Bush alum Bob Zoellick announced today he was stepping down as president of the World Bank. Another American will get the job, likely Hillary Clinton. The IMF and World Bank are seen as twinned institutions by their shareholders. When Dominique Strauss-Kahn left the IMF in 2011 and was replaced by Christine Lagarde, another French citizen, …
Bush alum Bob Zoellick announced today he was stepping down as president of the World Bank. Another American will get the job, likely Hillary Clinton. The IMF and World Bank are seen as twinned institutions by their shareholders. When Dominique Strauss-Kahn left the IMF in 2011 and was replaced by Christine Lagarde, another French citizen, it was clear that a deal had been struck between the U.S. and Europe, and as part of that deal, the Europeans (read the French) got to “keep” the IMF and we got to “keep” the World Bank presidency.
The Euro currency is a political project as much or more so than an economic one, and the IMF is the last firewall for bailing out the Euro. There was no way the Europeans were going to give up their last line of defense during their current crisis.
The “competitive process” for determining the IMF chief last spring, for the most part, was a farce. While the U.S. will face complaints when we name an American to the World Bank, these will ultimately be muted because the U.S. will have the necessary votes; the Europeans and the Japanese will vote with us. If Obama names Hillary Clinton, the complaints will be muted at best.
Regardless of who the next World Bank president is, a new World Bank president would win bipartisan support if she (or he) built on Bob Zoellick’s accomplishments on the following issues: 1) Further strengthening the World Bank’s capabilities to work in conflict and post conflict zones (there are any number of places where the Bank Group may be called on to help where they are not equipped to do so today, such as Iran, Syria, North Korea or Cuba), 2) Fighting corruption, not just through Bank loans, but through loan conditionality and policy advice, and 3) Aggressively ramping up World Bank work to support trade and the private sector. Also, 4) Don’t call it the “Freedom Agenda,” but through its policy dialogue, loan conditionality, and its high standards and expertise, the Bank Group can be an exporter of greater human liberty. The Bank’s Doing Business program and its Investment Climate advisory work, a USAID creation exported to the Bank, are arguably the most important catalysts for openness and economic freedom in international development.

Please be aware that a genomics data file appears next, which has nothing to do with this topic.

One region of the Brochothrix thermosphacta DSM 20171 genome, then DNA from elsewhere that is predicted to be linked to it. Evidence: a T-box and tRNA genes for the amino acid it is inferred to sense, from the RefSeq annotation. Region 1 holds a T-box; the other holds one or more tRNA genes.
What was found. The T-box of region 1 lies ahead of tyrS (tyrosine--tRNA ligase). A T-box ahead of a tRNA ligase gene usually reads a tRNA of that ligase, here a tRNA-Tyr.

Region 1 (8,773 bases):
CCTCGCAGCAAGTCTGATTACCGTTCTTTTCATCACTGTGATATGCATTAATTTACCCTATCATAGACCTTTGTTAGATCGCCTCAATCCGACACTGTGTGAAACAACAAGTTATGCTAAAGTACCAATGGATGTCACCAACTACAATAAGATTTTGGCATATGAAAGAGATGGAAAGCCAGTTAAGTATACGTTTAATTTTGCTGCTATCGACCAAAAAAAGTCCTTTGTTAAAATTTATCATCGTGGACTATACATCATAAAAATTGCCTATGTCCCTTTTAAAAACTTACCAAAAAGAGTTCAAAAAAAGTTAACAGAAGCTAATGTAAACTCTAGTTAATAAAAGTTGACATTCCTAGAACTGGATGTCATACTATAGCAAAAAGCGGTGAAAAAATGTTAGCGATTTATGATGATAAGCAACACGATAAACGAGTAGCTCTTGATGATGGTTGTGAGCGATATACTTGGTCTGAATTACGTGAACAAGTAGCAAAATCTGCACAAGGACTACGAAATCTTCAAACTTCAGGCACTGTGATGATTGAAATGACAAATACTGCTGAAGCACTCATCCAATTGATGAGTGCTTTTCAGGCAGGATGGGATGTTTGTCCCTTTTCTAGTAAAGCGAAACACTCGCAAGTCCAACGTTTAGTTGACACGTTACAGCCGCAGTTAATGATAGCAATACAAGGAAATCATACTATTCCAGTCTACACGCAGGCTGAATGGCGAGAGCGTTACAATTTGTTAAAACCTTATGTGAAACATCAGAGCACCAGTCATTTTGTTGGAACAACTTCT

Finally, 5) the Bank Group does and should play a big role in the Middle East and North Africa. As a “neutral” actor, the Bank can help further an American supported agenda, and as it tends to take the very long view, the Bank can deliver messages that the U.S. wants to deliver but cannot. Certainly conditionality about governance is something that has been attached to loans to Tunisia and will likely be attached to loans in Egypt. As we look more ambivalently at what is going on in the region, let’s make sure we engage through the Bank Group and the IMF.
The U.S. owes Bob Zoellick a big debt of gratitude for his leadership at the Bank. Behind the scenes, he worked with the Congress to maintain U.S. leadership of the Bank through ensuring US participation in the General Capital Increase last year. Hopefully his time in public service is not over.